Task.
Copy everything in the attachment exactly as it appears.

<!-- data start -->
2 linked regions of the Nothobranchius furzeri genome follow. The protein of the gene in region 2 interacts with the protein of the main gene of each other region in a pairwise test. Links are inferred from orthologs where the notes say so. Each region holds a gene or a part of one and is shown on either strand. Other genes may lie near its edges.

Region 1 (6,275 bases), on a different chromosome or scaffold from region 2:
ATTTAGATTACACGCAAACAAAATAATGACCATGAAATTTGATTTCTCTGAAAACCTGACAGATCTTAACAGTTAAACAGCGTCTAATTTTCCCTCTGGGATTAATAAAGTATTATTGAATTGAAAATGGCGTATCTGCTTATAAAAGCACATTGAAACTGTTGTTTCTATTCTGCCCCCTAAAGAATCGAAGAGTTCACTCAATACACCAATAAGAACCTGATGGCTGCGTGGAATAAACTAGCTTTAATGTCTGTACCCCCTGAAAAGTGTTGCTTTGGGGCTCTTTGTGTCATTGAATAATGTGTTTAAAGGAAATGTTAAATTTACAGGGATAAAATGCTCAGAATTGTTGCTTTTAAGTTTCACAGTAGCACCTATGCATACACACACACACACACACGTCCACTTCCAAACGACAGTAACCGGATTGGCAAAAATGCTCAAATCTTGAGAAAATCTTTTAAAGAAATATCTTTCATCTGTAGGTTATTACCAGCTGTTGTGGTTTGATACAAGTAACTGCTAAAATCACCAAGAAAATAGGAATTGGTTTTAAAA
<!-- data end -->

2 linked regions of the Nothobranchius furzeri genome follow. The protein of the gene in region 2 interacts with the protein of the main gene of each other region in a pairwise test. Links are inferred from orthologs where the notes say so. Each region holds a gene or a part of one and is shown on either strand. Other genes may lie near its edges.

Region 1 (6,275 bases), on a different chromosome or scaffold from region 2:
ATTTAGATTACACGCAAACAAAATAATGACCATGAAATTTGATTTCTCTGAAAACCTGACAGATCTTAACAGTTAAACAGCGTCTAATTTTCCCTCTGGGATTAATAAAGTATTATTGAATTGAAAATGGCGTATCTGCTTATAAAAGCACATTGAAACTGTTGTTTCTATTCTGCCCCCTAAAGAATCGAAGAGTTCACTCAATACACCAATAAGAACCTGATGGCTGCGTGGAATAAACTAGCTTTAATGTCTGTACCCCCTGAAAAGTGTTGCTTTGGGGCTCTTTGTGTCATTGAATAATGTGTTTAAAGGAAATGTTAAATTTACAGGGATAAAATGCTCAGAATTGTTGCTTTTAAGTTTCACAGTAGCACCTATGCATACACACACACACACACACGTCCACTTCCAAACGACAGTAACCGGATTGGCAAAAATGCTCAAATCTTGAGAAAATCTTTTAAAGAAATATCTTTCATCTGTAGGTTATTACCAGCTGTTGTGGTTTGATACAAGTAACTGCTAAAATCACCAAGAAAATAGGAATTGGTTTTAAAA